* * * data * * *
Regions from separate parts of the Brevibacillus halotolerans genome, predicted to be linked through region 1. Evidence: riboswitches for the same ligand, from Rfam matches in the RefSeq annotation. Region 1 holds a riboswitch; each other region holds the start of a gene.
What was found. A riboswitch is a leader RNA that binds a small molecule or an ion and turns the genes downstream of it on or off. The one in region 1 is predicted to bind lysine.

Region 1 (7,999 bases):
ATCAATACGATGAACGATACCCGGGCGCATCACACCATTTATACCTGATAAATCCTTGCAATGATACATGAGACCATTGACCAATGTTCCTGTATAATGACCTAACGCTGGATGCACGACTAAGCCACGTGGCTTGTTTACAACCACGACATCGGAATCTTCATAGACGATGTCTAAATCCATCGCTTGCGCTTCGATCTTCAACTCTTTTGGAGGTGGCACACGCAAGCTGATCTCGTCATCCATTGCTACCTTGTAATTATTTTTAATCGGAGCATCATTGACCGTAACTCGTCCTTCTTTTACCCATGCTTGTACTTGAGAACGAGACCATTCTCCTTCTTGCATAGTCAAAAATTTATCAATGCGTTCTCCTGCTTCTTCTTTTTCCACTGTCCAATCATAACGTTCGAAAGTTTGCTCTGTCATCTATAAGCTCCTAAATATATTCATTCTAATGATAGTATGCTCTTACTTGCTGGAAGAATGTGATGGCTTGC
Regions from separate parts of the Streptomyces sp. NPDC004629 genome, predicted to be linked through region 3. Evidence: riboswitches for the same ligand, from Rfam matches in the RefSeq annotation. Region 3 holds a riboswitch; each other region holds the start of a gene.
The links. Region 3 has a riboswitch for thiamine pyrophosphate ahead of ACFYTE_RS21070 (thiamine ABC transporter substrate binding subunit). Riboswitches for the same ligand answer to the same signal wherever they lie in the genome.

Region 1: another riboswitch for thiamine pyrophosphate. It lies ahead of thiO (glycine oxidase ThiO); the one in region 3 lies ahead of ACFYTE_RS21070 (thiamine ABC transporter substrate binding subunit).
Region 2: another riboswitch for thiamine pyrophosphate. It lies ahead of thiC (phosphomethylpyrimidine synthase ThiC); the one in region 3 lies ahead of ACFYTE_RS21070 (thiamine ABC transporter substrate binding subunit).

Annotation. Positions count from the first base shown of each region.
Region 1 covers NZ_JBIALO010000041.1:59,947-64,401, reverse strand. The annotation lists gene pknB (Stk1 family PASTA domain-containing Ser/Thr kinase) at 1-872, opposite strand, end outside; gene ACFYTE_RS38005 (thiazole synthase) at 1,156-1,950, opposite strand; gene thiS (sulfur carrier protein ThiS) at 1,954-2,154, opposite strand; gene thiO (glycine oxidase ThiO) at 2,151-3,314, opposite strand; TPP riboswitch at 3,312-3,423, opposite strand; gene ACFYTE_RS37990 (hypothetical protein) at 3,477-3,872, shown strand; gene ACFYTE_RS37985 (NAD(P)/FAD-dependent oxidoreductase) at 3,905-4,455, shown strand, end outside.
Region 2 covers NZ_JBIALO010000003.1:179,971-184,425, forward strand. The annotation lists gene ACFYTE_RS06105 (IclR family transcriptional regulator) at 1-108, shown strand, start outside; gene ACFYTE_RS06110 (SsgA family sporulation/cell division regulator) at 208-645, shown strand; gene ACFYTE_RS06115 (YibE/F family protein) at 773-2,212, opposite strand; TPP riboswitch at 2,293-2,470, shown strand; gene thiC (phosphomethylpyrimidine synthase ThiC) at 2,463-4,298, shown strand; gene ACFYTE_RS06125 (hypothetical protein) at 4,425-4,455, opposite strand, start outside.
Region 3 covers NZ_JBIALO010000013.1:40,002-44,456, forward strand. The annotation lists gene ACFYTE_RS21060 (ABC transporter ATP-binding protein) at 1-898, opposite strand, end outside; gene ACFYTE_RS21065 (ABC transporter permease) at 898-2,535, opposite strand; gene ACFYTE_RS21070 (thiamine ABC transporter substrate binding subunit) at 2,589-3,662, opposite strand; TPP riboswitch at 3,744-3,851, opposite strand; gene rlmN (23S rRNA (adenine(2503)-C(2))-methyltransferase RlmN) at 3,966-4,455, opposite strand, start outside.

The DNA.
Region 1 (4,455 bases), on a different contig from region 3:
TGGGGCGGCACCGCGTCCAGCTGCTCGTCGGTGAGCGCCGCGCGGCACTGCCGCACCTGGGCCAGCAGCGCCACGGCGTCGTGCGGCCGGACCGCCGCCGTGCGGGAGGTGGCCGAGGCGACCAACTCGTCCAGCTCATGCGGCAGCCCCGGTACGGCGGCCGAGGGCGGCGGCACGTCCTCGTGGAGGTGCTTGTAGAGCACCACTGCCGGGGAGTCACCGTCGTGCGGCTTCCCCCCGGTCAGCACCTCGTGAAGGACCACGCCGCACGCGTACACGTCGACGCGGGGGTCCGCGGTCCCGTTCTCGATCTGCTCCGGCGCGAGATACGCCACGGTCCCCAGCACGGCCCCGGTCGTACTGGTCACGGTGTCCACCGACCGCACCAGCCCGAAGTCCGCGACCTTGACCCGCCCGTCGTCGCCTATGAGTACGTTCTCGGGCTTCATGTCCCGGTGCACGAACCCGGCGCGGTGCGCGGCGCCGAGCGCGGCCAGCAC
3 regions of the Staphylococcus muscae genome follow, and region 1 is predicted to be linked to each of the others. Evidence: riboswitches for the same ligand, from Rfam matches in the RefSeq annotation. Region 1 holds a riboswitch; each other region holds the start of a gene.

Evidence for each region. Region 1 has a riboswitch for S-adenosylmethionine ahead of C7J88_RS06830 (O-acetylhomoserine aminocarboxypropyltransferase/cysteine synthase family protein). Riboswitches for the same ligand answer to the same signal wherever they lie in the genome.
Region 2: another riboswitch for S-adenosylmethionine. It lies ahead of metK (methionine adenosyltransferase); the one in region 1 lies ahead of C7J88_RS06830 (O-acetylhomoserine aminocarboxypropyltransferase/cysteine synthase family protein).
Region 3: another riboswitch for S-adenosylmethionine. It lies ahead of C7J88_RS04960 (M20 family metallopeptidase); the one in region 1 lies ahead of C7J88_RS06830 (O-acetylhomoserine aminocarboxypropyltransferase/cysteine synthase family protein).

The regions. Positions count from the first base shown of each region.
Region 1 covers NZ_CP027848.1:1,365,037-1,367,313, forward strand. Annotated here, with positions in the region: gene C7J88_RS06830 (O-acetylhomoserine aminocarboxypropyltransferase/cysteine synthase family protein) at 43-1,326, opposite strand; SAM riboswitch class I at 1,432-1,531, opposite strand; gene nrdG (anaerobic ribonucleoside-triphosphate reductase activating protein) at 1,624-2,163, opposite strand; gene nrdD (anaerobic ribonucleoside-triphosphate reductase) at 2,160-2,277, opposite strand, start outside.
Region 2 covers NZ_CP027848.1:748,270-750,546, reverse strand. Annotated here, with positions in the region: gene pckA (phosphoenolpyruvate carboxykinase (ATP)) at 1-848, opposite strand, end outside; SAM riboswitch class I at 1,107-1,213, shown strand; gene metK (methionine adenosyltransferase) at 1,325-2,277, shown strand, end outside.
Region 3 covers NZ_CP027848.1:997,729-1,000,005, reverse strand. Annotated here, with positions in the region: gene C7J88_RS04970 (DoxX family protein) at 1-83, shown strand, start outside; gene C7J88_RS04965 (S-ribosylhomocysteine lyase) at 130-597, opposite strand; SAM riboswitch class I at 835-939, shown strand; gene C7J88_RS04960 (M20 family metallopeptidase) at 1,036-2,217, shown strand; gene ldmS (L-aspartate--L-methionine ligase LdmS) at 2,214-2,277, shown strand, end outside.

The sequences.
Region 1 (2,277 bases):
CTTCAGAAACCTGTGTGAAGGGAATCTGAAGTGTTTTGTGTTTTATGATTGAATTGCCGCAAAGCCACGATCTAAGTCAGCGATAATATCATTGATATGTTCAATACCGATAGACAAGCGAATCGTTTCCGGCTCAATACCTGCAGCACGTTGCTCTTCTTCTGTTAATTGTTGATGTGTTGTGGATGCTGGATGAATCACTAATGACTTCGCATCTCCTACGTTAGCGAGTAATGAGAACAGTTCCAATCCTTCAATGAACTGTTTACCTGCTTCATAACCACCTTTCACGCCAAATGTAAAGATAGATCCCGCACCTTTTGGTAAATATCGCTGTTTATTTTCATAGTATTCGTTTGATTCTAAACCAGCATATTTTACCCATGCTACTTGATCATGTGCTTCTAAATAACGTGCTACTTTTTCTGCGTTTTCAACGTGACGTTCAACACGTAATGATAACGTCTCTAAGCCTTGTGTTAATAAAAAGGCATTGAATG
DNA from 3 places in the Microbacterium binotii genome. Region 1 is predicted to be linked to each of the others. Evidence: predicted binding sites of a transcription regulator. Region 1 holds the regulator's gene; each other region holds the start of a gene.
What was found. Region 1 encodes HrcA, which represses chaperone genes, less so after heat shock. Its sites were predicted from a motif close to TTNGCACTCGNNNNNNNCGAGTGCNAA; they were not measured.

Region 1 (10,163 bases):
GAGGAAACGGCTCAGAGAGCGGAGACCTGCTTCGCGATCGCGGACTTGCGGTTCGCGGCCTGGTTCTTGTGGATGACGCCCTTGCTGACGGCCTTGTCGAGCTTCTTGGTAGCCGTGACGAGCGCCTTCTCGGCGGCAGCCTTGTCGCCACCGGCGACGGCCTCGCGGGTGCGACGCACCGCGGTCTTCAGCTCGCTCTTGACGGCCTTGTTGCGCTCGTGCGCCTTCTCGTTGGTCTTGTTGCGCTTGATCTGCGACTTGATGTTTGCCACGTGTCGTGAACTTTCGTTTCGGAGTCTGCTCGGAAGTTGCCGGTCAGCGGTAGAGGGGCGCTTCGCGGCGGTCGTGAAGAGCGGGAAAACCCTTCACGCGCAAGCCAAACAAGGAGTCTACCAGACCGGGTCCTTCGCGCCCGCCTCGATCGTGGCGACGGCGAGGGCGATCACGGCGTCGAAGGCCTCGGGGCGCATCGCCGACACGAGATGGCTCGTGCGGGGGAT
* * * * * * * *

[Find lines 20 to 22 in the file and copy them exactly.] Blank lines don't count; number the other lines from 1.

The regions. Positions count from the first base shown of each region.
Region 1 covers NZ_CP027848.1:1,365,037-1,367,313, forward strand. Annotated here, with positions in the region: gene C7J88_RS06830 (O-acetylhomoserine aminocarboxypropyltransferase/cysteine synthase family protein) at 43-1,326, opposite strand; SAM riboswitch class I at 1,432-1,531, opposite strand; gene nrdG (anaerobic ribonucleoside-triphosphate reductase activating protein) at 1,624-2,163, opposite strand; gene nrdD (anaerobic ribonucleoside-triphosphate reductase) at 2,160-2,277, opposite strand, start outside.
Region 2 covers NZ_CP027848.1:748,270-750,546, reverse strand. Annotated here, with positions in the region: gene pckA (phosphoenolpyruvate carboxykinase (ATP)) at 1-848, opposite strand, end outside; SAM riboswitch class I at 1,107-1,213, shown strand; gene metK (methionine adenosyltransferase) at 1,325-2,277, shown strand, end outside.